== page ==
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Enterprise Risk Management: Illuminate the Unknown

Taking risk is how businesses grow; managing risk is how they sustain that growth -- especially under pressure from regulators. Here's how to assemble a risk management architecture that anticipates dangers ahead, translates data into useful decision-support information and ensures compliance. Explore how operations can benefit from analytics proven for credit and market appraisal.

The word "risk" comes from the same root as the Italian verb riscare, which means "to dare." In the quest for competitive advantage, businesses are nothing if not daring. Taking risks is essential. The more an organization can understand, predict and manage the dangers lurking in its path, the more it can turn daring behavior into the stuff of sustained success.

Beyond the insurance industry, the goal of most risk management efforts today is to control the variability of financial outcomes, such as profits and stock prices, while letting corporations pursue increasing levels of profitability and returns. In the financial services industry, intense interest in risk management began two decades ago with the devastating failures of Barings Bank and Long Term Capital Management. Interest has accelerated with the dot-com bubble burst and Enron and WorldCom fiascos. In each case, a major culprit was the lack of organizational control and transparency — in short, a risk management failure.

This article describes how to put together an enterprise risk management (ERM) strategy that factors in all the discrete parts of the problem. With regulatory compliance and increasingly sophisticated threats to business, organizations need the big picture that an architectural approach provides.

ERM: Get the Big Picture

There are many kinds of risk, and, as you'd expect, a lot of "silo-ization" when it comes to managing processes involved. "We had accounting granting access codes to people to look at these transactions, and then we had purchasing coming in and saying 'yep, this person can look at those transactions,'" says Jayne Gibbon, manager of Internal Audit, about the way things used to be at Kimberly-Clark Corp. "Nobody was looking at whether giving the same person access to both kinds of transaction codes would expose the company to fraud."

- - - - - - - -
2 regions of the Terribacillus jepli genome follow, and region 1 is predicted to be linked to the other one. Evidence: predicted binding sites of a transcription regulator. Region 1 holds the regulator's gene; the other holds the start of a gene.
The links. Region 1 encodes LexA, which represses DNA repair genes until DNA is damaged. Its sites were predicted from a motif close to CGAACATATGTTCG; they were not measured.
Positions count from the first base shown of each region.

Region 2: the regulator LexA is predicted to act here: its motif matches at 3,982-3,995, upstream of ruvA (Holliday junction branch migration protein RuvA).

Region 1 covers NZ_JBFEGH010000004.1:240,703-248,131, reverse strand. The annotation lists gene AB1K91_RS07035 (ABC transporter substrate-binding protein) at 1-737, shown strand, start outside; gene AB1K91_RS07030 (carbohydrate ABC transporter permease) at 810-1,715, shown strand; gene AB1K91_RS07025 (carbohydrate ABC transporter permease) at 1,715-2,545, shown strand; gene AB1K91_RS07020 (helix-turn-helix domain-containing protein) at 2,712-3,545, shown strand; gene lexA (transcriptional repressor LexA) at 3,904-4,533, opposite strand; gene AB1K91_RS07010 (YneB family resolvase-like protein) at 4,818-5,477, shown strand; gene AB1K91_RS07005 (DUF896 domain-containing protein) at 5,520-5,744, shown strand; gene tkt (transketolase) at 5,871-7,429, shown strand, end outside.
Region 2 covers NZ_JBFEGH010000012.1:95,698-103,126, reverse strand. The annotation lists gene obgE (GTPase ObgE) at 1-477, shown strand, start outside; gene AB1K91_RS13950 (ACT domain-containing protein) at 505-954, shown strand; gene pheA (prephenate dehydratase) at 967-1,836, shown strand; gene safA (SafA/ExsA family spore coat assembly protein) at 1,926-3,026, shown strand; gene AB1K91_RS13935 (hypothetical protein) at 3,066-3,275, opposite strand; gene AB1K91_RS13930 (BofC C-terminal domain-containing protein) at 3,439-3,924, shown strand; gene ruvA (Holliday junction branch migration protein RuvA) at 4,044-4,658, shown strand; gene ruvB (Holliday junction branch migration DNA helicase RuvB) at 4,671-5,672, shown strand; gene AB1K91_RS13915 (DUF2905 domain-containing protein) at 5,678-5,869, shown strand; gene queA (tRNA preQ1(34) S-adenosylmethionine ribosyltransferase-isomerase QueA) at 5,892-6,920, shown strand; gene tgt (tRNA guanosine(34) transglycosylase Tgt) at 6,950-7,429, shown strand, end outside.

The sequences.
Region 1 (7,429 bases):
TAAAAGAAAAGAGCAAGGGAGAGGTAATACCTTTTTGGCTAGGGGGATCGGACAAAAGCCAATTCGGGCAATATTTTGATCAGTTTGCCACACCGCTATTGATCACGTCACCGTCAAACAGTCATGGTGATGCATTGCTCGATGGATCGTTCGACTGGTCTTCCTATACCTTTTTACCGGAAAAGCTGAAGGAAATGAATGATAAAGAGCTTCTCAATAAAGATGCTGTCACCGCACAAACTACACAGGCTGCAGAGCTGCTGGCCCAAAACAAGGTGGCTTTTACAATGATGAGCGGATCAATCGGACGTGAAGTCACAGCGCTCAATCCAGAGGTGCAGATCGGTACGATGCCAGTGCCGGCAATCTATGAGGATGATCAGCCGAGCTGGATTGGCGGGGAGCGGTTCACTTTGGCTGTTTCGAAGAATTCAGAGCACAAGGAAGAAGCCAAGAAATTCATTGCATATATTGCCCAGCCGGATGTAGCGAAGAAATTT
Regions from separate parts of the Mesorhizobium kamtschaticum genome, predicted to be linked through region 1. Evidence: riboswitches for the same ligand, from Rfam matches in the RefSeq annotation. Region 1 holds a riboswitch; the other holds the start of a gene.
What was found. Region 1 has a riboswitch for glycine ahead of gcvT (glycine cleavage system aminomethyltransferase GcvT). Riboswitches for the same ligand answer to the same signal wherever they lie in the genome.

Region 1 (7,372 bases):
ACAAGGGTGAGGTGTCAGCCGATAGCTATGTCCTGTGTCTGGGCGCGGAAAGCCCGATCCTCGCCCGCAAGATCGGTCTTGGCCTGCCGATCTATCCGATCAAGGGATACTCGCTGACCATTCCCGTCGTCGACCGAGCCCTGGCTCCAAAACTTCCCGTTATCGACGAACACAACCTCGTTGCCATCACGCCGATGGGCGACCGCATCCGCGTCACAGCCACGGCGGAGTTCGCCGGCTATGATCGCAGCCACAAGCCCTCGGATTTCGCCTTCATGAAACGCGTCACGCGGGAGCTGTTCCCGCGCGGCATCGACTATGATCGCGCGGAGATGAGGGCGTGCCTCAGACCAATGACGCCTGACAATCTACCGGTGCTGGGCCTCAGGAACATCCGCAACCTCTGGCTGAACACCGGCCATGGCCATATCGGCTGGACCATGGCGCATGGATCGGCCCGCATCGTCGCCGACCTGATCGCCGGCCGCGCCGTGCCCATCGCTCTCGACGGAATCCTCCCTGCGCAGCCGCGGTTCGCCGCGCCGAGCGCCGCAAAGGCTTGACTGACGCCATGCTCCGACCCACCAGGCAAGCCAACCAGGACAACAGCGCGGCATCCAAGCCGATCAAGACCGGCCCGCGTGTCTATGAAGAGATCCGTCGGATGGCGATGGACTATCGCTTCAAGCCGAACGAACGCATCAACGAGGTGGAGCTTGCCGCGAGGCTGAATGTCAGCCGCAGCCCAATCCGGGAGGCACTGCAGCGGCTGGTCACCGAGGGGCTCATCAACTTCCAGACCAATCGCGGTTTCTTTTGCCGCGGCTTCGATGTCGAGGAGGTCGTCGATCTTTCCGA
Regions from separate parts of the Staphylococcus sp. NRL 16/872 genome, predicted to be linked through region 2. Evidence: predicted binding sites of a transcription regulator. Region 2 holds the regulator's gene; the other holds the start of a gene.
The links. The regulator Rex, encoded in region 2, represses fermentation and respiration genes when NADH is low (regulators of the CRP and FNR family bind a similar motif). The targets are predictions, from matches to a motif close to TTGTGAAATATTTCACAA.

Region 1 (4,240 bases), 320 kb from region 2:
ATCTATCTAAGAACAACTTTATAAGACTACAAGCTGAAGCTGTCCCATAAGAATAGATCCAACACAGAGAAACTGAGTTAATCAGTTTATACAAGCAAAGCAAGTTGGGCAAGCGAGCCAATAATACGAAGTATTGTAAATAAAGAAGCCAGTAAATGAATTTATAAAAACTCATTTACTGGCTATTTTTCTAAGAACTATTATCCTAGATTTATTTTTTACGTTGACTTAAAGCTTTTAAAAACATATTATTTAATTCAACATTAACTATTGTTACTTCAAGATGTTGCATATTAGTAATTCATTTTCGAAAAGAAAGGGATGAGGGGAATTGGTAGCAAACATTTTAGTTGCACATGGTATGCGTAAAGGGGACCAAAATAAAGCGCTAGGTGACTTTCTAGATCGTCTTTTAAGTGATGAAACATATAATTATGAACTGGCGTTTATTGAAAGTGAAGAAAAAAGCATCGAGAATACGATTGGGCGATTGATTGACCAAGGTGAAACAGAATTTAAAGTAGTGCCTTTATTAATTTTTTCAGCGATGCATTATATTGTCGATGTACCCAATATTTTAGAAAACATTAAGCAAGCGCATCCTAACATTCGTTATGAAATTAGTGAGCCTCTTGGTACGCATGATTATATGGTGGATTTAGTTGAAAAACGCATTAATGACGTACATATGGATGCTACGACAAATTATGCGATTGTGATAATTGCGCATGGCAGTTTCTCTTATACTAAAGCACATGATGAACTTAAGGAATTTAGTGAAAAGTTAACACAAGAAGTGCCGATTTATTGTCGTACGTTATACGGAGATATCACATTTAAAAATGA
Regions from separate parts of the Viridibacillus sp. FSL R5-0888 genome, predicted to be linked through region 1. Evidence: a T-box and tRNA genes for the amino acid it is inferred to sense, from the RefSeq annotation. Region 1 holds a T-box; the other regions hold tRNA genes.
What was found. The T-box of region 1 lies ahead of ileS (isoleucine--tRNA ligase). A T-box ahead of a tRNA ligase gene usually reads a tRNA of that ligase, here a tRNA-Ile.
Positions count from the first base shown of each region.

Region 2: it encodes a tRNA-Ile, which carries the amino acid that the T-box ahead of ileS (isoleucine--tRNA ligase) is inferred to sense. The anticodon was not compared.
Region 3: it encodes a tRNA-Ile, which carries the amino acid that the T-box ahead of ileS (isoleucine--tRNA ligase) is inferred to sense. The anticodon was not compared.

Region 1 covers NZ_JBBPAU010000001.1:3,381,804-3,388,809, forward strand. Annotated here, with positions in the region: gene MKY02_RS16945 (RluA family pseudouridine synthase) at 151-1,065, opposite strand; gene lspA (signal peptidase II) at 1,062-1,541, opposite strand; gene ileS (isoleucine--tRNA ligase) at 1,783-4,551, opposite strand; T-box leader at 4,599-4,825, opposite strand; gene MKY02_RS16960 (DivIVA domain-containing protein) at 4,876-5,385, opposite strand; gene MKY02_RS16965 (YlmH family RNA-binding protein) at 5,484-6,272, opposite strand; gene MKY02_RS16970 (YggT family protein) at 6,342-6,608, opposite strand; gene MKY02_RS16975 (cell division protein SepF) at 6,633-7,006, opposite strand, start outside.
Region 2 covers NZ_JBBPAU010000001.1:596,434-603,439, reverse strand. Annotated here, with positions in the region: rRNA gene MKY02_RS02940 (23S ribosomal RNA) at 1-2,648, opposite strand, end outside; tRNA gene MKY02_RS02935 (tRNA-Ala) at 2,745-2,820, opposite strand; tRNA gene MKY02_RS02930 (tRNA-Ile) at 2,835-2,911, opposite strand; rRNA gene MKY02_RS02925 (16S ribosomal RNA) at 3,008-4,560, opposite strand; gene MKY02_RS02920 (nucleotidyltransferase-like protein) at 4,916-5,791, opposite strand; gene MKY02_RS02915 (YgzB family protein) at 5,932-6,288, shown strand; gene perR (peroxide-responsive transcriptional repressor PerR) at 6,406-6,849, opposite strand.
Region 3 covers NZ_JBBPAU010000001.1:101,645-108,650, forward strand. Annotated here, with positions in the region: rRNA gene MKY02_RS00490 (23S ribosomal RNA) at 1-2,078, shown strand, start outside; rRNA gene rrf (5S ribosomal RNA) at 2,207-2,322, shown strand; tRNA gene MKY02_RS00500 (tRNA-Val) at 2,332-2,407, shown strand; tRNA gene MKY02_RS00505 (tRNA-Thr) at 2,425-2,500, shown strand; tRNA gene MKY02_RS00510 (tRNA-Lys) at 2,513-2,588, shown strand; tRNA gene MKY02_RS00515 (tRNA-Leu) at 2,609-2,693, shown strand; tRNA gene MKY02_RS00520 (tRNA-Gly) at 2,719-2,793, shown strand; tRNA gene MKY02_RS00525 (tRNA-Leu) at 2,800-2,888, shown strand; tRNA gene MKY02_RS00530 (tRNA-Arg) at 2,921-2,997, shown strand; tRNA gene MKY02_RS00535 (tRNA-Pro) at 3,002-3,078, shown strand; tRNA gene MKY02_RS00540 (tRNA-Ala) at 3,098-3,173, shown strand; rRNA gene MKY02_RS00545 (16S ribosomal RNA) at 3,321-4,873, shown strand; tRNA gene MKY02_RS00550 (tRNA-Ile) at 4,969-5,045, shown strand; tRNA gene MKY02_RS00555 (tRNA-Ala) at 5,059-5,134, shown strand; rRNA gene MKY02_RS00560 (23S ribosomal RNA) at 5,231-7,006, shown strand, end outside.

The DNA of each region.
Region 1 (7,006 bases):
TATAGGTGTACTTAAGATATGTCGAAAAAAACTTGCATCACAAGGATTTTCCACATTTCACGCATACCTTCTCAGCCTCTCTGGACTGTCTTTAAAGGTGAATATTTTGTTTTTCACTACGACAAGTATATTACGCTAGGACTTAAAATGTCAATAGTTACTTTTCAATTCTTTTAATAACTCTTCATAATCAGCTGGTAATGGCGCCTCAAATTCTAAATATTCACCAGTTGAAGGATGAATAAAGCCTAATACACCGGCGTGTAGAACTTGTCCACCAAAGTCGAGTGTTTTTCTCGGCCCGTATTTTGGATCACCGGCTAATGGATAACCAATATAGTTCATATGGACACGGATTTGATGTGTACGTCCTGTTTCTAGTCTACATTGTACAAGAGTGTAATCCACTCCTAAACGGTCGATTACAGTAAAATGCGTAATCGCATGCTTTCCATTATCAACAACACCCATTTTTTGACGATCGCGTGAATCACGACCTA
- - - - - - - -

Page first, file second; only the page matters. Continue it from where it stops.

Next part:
Gibbon worked with a tool suite from Virsa to execute rules and automate processes inside the company's huge SAP R/3 applications to oversee "the trillions of possible combinations" of access codes for authorization. "Virsa can tell us if the risk is too great to approve the authorization combination for particular employees," Gibbon says. "Business, not IT, is ultimately responsible for reducing risk by making sure access is controlled properly. We have to evaluate risk at an enterprise level."

Gaining a global view of risk management is essential for both business leaders and IT, which must look broadly, beyond the silos, to understand all types of risk and what they mean to information flow. Business decision-making must address risk and be supported by business intelligence and data warehousing.

Risk Types and Processes

ERM addresses many kinds of risk, but there are three prevalent types. Market risk (including liquidity risk) is about loss caused by adverse changes in market factors, such as stock prices and interest rates. Credit risk applies to loss due to the inability of counterparties to honor their financial obligations. And operational risk is about failures in operating processes and systems, including security loss and fraud. Also important to consider are legal and regulatory risks, plus the potential of damage to business reputation.

Companies must define their risks precisely. Obviously, businesses actively seek certain kinds of risk. A hedge fund might take on specific kinds of market risk to achieve high returns; payroll processors might provide value through operational risk transference. An example of a detrimental risk might be a danger to manufacturing operations. This is what organizations must reduce or eliminate.